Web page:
Tuesday, March 20, 2007

Self Discipline is twice as important than intelligence in predicting academic achievement

Self Discipline is twice as important than intelligence in predicting academic achievement

This is a fascinating article that confirms one of the most common sense principals known in America which is that Self-Discipline is more important than intelligence in prediciting academic achievement. Angela Duckworth applies science to this principal to prove that the principals of self-discipline and nurturing this within our children is important to their success in life. If intelligence is hard-wired and we are constrained by our gene pool then this provides some insight into one of the factors that allows students to succeed.

How do you foster self-discipline is a more involved topic which requires a blog by itself but here are a couple of tried and true ways to start the process. Structure, Sports and Self are the three most important things to provide a child. I grew up in a household which had a tremendous amount of structure around a couple of very important things---school, religion and sports. We had a lot more freedom when it came to other things but as long as we took care of business in these areas. Each day when we came home from school we were able to get a snack and then we had to immediately do our homework. After our homework was done we could do anything we wanted before we had to go to swim practice. This structure and routine to our daily routine put the priorities on the things that were important to our parents.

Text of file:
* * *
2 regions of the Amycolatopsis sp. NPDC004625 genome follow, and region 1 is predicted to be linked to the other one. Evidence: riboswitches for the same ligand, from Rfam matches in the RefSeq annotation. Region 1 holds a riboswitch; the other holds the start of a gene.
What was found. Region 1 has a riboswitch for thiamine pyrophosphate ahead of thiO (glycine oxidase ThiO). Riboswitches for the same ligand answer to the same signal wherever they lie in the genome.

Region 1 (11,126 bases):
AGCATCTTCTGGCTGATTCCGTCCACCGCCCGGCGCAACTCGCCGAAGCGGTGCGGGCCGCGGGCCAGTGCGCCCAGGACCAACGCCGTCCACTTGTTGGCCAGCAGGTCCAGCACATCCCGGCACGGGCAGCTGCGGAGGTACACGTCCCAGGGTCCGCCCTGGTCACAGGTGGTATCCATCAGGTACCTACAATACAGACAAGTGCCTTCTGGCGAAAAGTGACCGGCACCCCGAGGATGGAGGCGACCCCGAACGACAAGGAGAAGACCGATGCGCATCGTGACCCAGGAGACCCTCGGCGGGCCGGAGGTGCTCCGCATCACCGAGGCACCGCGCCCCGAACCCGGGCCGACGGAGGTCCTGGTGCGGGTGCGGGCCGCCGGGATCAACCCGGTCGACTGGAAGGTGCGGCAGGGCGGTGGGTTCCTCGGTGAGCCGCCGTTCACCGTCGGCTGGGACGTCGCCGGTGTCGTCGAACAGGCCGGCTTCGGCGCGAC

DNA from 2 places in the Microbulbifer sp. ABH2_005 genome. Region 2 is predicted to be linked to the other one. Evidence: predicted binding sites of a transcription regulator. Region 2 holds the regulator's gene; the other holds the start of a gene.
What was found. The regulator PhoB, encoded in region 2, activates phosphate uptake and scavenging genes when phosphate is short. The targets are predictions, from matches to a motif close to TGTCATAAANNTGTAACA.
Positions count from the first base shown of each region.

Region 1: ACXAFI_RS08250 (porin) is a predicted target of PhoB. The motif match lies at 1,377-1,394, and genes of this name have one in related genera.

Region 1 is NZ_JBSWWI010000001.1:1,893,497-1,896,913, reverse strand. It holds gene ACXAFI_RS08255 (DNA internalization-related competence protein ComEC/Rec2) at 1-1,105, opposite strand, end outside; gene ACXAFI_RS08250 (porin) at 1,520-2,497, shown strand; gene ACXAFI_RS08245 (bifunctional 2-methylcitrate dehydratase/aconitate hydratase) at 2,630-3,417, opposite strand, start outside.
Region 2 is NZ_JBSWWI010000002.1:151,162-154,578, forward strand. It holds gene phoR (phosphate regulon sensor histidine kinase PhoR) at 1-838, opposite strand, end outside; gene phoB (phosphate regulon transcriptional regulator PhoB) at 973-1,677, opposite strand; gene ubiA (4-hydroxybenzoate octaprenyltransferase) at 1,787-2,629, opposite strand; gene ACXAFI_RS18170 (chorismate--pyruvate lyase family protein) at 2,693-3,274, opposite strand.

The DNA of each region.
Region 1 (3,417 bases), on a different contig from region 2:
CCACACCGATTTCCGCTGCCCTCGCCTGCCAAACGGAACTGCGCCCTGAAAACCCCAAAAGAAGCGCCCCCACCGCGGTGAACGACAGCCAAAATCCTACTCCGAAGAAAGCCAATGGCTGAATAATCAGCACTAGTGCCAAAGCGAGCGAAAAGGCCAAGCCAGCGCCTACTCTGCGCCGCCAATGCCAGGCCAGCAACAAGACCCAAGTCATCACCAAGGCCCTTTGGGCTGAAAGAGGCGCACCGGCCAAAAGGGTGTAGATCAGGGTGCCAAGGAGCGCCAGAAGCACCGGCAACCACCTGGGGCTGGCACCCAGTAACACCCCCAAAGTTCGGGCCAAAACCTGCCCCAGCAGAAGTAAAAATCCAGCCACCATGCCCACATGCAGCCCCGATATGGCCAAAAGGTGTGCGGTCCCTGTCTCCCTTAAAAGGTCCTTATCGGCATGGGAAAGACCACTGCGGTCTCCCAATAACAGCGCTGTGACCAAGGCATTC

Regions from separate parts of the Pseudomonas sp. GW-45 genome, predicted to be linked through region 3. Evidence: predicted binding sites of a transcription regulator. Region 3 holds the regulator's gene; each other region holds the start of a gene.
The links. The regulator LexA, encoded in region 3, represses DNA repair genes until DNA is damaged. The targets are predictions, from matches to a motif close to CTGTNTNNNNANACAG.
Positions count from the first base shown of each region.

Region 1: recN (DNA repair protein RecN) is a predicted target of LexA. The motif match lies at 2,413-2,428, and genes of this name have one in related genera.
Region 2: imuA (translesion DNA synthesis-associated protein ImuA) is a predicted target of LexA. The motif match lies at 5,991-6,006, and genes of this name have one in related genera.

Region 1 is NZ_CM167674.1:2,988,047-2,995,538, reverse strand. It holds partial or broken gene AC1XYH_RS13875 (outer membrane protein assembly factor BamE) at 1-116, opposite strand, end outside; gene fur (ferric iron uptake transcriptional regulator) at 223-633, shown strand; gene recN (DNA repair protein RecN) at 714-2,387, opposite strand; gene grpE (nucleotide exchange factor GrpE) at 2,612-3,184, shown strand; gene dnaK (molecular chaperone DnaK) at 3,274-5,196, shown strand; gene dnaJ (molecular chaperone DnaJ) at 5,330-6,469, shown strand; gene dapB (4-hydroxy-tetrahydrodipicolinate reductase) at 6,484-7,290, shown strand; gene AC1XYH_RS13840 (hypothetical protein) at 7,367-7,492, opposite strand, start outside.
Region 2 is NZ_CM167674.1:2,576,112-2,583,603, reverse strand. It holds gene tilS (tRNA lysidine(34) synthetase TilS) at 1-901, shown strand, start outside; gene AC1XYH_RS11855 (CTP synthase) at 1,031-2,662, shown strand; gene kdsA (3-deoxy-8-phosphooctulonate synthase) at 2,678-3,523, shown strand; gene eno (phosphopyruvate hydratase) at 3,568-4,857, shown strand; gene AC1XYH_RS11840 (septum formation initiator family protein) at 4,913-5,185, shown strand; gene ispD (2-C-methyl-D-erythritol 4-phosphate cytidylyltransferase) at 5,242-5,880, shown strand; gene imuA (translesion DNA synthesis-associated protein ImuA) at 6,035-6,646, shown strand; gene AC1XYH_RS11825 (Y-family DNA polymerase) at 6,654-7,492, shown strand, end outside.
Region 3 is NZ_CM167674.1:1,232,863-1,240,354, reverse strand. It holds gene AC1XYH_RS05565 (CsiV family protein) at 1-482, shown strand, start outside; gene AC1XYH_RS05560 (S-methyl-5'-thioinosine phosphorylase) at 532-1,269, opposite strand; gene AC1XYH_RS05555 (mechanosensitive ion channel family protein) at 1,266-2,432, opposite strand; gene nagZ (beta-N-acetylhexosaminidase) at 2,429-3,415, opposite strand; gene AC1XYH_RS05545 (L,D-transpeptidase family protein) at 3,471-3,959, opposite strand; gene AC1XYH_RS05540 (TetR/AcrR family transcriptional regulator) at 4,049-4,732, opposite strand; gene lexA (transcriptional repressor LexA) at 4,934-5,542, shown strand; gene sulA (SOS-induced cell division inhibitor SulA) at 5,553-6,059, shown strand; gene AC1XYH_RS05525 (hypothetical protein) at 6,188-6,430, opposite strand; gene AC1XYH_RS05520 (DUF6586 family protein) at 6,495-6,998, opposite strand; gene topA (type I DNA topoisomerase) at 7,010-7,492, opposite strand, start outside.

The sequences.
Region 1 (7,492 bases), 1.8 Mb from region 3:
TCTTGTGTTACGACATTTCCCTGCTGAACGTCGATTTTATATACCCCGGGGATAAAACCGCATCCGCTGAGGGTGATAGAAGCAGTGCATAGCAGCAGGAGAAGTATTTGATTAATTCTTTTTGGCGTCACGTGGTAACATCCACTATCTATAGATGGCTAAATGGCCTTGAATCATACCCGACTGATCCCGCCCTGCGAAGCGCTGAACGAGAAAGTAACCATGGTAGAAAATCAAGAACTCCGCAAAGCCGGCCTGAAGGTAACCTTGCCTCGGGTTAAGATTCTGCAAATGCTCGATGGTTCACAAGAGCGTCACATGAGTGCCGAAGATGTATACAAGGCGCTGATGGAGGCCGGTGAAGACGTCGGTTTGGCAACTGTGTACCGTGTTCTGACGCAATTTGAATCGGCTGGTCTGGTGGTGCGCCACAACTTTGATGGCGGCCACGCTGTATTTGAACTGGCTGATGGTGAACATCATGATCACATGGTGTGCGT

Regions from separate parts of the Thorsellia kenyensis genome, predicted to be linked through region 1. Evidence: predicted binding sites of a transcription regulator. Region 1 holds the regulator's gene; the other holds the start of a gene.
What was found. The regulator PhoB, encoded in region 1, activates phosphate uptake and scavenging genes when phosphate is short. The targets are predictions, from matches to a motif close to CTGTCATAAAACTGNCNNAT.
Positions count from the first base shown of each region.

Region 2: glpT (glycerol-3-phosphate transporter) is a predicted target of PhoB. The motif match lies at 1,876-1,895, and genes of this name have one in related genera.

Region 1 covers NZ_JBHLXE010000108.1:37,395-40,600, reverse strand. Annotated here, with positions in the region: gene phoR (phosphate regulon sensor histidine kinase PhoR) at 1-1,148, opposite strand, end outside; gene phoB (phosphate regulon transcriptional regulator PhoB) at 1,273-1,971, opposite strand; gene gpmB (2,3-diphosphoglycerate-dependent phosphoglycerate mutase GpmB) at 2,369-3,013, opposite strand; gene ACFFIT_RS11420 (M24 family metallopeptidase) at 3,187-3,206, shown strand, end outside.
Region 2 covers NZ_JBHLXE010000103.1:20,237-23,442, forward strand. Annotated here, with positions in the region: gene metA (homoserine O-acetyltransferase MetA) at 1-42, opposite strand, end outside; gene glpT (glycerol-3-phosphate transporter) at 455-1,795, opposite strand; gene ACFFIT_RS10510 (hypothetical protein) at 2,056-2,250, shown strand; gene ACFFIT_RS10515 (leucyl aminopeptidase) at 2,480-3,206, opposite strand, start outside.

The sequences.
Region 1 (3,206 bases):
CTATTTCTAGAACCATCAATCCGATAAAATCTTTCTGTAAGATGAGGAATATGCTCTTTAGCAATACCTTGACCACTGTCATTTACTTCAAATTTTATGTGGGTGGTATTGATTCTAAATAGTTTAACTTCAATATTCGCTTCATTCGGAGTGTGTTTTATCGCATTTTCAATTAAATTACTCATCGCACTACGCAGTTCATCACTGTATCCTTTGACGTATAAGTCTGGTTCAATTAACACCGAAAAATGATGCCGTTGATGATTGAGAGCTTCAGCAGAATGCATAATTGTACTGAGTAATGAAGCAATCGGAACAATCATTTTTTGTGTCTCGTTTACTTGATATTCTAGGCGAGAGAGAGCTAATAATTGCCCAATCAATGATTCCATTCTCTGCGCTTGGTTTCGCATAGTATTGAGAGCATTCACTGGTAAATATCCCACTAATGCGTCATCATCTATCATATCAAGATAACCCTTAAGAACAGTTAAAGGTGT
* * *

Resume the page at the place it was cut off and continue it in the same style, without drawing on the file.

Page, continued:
Swimming was another great sport for developing self-discipluine for a couple of reasons. If you wanted to be good at swimming you had to practice which meant dedication to the sport and attending practice on a regular basis. Swimming teaches the creation of developing goals and then working hard to achieve them. Swimming also

The development of "self" is an important aspect of self-discipline. A child that knows who they are is able to work within their talent and capabilities to achieve. This comes from learning from failure and structure and sports help teach this to the children. FAILURE is important to our children because in a very low risk environment children learn to deal with feelings, the self-esteem issues, and the most important "what do I do next". The events of failure teach the child the boundaries of their talents and give them the ability to reset goals early in life........they are allowed to "practice" responding to failure.

Some good reading on this topic:
NO: Why Kids--of All Ages--Need to Hear It and Ways Parents Can Say It (Hardcover)
Get it now

Happiness Is a Serious Problem: A Human Nature Repair Manual (Paperback)
Get it now

Saso Seminars (if you live in the Bay Area then here is a good resource)
Go there now